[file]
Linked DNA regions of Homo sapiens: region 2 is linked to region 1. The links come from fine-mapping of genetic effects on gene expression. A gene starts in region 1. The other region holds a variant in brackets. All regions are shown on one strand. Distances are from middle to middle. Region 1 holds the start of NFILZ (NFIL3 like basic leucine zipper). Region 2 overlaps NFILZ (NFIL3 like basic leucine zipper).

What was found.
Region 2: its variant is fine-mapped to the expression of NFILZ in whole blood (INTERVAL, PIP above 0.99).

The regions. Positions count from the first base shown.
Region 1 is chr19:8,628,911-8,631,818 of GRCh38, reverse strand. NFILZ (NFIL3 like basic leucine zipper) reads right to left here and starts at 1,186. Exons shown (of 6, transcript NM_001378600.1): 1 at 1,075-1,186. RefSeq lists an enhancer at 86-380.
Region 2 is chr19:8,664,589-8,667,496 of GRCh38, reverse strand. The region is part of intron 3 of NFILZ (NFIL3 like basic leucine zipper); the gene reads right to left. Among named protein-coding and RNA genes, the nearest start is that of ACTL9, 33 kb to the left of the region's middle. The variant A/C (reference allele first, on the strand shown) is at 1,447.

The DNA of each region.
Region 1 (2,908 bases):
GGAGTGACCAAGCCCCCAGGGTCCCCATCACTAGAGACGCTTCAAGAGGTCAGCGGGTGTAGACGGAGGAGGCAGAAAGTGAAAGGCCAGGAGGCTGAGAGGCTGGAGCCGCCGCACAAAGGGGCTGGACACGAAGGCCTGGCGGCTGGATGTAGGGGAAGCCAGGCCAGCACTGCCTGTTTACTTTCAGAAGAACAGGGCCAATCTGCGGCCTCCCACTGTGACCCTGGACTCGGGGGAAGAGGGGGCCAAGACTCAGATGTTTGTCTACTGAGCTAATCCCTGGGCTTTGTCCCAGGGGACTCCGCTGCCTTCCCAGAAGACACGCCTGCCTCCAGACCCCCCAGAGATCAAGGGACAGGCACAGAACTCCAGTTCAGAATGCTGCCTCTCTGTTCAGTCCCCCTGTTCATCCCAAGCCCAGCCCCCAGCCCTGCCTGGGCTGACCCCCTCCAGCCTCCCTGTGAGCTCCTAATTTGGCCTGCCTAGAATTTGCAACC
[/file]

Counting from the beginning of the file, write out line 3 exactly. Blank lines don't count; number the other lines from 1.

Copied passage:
Region 2: its variant is fine-mapped to the expression of NFILZ in whole blood (INTERVAL, PIP above 0.99).